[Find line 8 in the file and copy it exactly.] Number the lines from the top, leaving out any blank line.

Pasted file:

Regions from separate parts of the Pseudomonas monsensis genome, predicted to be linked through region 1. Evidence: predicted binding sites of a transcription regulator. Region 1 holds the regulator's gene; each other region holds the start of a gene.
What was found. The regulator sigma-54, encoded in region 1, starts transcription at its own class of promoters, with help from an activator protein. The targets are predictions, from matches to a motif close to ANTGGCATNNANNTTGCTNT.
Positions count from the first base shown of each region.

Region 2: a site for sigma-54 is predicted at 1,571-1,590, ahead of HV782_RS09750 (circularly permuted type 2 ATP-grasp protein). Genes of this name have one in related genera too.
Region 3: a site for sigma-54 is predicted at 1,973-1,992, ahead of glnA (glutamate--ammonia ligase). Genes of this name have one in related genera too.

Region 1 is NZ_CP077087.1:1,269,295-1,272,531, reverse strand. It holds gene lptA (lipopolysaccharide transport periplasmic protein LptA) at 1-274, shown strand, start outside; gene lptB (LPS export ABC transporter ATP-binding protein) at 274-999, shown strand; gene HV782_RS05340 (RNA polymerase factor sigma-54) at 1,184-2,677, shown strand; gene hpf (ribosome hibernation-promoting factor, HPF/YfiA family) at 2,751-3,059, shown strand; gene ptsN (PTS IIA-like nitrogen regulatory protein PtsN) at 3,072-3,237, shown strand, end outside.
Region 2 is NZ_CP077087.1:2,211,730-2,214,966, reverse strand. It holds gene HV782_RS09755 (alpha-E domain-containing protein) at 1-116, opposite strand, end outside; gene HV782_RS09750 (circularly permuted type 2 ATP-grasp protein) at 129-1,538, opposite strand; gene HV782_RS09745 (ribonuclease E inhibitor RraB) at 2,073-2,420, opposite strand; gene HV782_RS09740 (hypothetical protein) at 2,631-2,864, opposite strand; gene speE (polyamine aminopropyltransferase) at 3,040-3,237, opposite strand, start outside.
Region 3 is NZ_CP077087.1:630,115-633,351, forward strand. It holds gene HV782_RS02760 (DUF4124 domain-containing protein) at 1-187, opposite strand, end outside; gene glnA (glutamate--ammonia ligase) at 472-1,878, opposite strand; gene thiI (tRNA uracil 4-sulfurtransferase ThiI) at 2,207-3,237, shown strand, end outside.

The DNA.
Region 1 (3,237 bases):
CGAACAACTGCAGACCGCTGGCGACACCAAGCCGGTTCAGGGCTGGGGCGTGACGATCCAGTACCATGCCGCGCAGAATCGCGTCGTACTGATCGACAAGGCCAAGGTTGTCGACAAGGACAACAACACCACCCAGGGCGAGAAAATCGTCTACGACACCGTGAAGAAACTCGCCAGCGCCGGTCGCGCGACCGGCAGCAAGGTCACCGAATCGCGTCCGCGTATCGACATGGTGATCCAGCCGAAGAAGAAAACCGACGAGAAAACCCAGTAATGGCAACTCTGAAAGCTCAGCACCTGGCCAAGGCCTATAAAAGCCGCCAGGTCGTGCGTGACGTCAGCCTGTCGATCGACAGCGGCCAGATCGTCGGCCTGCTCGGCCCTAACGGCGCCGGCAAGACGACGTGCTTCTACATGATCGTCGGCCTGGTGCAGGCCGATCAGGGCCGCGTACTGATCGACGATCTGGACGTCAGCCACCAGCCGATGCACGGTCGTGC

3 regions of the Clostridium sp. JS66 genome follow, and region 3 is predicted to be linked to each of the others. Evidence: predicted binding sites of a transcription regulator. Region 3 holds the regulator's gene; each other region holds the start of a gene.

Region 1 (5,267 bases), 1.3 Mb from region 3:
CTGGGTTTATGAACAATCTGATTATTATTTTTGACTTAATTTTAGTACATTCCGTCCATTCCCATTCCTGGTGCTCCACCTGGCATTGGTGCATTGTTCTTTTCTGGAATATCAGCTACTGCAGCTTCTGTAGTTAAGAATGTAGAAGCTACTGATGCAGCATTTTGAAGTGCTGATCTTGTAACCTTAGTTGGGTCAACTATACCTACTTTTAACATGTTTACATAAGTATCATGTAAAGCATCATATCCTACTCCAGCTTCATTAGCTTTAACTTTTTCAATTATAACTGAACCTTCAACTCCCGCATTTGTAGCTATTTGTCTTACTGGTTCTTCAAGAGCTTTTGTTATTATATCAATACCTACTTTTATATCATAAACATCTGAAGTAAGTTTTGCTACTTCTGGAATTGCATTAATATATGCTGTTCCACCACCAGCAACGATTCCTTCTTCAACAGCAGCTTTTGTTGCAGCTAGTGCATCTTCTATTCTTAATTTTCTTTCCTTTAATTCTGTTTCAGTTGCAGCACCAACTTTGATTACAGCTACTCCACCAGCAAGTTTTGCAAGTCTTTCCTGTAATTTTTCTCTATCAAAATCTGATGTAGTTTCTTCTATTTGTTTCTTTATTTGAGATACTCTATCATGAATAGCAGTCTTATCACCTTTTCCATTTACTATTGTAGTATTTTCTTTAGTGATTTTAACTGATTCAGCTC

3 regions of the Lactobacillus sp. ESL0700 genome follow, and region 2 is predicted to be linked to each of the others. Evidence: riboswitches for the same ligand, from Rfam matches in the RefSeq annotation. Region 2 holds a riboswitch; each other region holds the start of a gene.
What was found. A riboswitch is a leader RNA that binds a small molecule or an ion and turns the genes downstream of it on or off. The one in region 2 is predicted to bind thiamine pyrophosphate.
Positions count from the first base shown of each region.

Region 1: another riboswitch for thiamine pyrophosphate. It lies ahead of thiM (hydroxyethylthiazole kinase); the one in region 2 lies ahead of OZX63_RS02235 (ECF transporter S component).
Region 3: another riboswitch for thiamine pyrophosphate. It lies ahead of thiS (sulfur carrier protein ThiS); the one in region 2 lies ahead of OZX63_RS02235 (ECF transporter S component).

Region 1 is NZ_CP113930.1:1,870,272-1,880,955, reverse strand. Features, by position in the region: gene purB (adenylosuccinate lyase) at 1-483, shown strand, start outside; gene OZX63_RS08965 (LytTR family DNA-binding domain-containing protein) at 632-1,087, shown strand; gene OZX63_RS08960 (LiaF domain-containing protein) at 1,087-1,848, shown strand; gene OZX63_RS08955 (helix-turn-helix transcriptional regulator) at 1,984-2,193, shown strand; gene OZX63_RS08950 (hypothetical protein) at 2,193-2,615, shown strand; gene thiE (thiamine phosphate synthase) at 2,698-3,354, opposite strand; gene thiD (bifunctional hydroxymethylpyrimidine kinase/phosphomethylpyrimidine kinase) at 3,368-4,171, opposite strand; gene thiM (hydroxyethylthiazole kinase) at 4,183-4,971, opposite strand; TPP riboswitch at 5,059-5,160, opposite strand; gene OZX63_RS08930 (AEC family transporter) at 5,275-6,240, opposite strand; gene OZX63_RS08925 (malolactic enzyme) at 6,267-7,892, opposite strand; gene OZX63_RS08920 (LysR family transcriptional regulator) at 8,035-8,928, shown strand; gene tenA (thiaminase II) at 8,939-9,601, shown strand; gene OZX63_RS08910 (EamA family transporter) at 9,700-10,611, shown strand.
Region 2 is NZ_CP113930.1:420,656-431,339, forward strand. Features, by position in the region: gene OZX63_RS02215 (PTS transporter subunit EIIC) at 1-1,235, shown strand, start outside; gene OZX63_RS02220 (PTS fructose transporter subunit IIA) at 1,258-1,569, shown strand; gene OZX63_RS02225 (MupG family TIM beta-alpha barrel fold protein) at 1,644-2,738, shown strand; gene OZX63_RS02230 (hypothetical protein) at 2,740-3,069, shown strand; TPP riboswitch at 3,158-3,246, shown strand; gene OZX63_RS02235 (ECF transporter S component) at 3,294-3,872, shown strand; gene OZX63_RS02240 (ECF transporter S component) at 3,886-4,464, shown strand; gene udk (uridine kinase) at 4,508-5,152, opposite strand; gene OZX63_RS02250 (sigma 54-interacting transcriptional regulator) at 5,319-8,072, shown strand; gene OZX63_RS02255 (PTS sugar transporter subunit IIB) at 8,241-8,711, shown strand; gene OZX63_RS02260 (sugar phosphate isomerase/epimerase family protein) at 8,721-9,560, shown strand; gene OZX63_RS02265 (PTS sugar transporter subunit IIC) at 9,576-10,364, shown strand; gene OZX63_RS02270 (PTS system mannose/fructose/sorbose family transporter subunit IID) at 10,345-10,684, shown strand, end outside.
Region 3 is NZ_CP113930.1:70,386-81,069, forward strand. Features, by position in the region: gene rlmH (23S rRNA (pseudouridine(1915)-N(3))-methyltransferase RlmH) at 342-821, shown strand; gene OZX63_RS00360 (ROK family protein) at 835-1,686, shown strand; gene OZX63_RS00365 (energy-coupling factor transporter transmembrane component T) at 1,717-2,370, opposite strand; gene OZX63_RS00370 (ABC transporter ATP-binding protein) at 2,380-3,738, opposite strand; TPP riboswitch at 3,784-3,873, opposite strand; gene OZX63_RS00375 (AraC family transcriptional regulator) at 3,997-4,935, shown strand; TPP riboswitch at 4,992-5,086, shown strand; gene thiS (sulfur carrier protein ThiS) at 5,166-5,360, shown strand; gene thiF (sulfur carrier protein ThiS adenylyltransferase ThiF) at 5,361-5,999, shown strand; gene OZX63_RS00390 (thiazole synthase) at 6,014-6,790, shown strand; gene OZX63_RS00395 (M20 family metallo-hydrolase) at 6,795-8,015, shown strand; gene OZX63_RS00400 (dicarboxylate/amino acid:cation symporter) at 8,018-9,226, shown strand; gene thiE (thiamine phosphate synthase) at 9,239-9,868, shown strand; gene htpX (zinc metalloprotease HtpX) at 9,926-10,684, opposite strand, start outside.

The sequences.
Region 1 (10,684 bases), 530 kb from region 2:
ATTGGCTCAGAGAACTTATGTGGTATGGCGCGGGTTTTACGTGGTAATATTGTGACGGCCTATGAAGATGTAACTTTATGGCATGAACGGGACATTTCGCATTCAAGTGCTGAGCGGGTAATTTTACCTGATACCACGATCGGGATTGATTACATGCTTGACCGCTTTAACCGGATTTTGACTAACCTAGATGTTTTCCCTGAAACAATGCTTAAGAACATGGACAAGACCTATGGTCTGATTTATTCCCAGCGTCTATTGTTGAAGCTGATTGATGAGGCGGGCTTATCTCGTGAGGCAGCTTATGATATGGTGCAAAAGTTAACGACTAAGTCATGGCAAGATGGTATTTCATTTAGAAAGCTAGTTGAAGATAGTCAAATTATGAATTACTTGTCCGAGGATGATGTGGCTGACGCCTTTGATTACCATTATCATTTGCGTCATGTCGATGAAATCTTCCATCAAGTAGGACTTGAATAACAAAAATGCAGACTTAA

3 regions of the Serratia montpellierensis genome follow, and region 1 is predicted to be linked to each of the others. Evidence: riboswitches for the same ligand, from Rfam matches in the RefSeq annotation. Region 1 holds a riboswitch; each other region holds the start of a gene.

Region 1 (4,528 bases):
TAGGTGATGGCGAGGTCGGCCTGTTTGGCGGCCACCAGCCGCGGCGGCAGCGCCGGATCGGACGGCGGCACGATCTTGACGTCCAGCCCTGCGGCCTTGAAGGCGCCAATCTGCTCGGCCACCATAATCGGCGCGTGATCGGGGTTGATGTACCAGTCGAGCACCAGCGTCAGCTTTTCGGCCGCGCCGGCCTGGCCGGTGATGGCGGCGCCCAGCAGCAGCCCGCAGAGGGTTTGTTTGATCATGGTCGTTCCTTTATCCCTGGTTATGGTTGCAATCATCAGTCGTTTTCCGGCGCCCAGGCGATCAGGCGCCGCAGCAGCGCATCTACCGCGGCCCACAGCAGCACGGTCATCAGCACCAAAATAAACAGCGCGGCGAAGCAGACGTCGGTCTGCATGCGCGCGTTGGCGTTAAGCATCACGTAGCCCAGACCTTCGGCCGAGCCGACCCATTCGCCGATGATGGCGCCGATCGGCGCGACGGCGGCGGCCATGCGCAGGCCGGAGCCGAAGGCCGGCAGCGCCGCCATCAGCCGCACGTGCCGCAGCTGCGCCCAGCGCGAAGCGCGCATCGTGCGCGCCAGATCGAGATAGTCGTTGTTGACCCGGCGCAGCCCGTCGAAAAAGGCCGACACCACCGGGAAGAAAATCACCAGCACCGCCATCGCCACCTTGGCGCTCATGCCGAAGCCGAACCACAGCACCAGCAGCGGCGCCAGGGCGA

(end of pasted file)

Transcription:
Region 3 is NZ_CP077087.1:630,115-633,351, forward strand. It holds gene HV782_RS02760 (DUF4124 domain-containing protein) at 1-187, opposite strand, end outside; gene glnA (glutamate--ammonia ligase) at 472-1,878, opposite strand; gene thiI (tRNA uracil 4-sulfurtransferase ThiI) at 2,207-3,237, shown strand, end outside.